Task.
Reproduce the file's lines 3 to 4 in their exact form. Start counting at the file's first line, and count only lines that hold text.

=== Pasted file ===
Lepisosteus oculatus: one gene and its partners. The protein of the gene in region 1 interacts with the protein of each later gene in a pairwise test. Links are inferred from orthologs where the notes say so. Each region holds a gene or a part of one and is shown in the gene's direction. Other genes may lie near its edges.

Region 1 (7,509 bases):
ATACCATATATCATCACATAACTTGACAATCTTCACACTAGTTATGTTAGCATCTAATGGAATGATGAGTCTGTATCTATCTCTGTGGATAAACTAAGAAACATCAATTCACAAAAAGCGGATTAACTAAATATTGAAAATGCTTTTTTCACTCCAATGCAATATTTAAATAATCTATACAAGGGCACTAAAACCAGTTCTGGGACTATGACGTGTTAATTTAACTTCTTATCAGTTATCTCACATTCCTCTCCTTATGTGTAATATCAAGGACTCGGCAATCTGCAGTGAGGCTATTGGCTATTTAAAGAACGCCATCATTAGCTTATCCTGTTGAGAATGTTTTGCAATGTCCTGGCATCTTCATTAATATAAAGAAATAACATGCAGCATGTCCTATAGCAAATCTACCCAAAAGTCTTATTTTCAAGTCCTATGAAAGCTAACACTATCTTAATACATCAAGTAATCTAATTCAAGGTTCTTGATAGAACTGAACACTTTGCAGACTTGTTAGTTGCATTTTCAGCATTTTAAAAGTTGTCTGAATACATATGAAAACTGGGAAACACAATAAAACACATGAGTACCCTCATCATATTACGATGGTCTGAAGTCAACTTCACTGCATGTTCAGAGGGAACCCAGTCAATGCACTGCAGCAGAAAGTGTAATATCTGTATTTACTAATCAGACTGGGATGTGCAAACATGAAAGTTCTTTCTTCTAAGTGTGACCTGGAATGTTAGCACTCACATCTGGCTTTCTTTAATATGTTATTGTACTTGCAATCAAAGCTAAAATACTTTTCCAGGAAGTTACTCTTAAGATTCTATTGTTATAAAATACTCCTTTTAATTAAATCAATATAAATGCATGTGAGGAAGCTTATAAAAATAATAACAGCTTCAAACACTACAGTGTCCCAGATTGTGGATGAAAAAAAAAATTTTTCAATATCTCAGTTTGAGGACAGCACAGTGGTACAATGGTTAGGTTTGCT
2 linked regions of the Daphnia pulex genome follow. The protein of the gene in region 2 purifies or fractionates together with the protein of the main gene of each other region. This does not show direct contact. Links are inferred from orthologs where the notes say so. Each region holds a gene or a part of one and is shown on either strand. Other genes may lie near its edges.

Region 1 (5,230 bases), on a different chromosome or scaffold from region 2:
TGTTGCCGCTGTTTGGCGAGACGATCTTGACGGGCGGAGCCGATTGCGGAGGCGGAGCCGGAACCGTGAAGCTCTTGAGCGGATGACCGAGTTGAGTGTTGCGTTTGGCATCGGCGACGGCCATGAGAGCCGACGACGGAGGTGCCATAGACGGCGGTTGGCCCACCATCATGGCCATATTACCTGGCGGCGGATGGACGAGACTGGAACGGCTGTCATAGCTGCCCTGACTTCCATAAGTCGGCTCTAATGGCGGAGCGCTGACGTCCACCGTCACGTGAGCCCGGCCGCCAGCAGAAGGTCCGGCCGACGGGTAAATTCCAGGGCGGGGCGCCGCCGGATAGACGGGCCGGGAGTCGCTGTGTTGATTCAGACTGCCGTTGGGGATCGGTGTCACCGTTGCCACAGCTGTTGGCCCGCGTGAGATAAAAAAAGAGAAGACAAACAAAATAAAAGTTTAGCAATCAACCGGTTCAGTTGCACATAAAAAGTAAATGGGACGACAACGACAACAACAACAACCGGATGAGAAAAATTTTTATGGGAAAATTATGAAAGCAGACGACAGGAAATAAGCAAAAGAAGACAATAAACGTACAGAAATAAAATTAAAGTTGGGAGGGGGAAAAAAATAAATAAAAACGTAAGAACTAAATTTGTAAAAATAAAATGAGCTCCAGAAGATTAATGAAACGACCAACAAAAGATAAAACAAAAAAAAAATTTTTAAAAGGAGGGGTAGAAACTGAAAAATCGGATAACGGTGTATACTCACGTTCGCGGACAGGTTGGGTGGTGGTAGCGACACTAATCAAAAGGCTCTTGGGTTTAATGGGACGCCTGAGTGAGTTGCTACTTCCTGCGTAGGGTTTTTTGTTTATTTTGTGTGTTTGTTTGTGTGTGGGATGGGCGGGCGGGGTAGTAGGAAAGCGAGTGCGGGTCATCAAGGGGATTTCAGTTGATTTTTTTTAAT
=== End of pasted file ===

ATACCATATATCATCACATAACTTGACAATCTTCACACTAGTTATGTTAGCATCTAATGGAATGATGAGTCTGTATCTATCTCTGTGGATAAACTAAGAAACATCAATTCACAAAAAGCGGATTAACTAAATATTGAAAATGCTTTTTTCACTCCAATGCAATATTTAAATAATCTATACAAGGGCACTAAAACCAGTTCTGGGACTATGACGTGTTAATTTAACTTCTTATCAGTTATCTCACATTCCTCTCCTTATGTGTAATATCAAGGACTCGGCAATCTGCAGTGAGGCTATTGGCTATTTAAAGAACGCCATCATTAGCTTATCCTGTTGAGAATGTTTTGCAATGTCCTGGCATCTTCATTAATATAAAGAAATAACATGCAGCATGTCCTATAGCAAATCTACCCAAAAGTCTTATTTTCAAGTCCTATGAAAGCTAACACTATCTTAATACATCAAGTAATCTAATTCAAGGTTCTTGATAGAACTGAACACTTTGCAGACTTGTTAGTTGCATTTTCAGCATTTTAAAAGTTGTCTGAATACATATGAAAACTGGGAAACACAATAAAACACATGAGTACCCTCATCATATTACGATGGTCTGAAGTCAACTTCACTGCATGTTCAGAGGGAACCCAGTCAATGCACTGCAGCAGAAAGTGTAATATCTGTATTTACTAATCAGACTGGGATGTGCAAACATGAAAGTTCTTTCTTCTAAGTGTGACCTGGAATGTTAGCACTCACATCTGGCTTTCTTTAATATGTTATTGTACTTGCAATCAAAGCTAAAATACTTTTCCAGGAAGTTACTCTTAAGATTCTATTGTTATAAAATACTCCTTTTAATTAAATCAATATAAATGCATGTGAGGAAGCTTATAAAAATAATAACAGCTTCAAACACTACAGTGTCCCAGATTGTGGATGAAAAAAAAAATTTTTCAATATCTCAGTTTGAGGACAGCACAGTGGTACAATGGTTAGGTTTGCT
2 linked regions of the Daphnia pulex genome follow. The protein of the gene in region 2 purifies or fractionates together with the protein of the main gene of each other region. This does not show direct contact. Links are inferred from orthologs where the notes say so. Each region holds a gene or a part of one and is shown on either strand. Other genes may lie near its edges.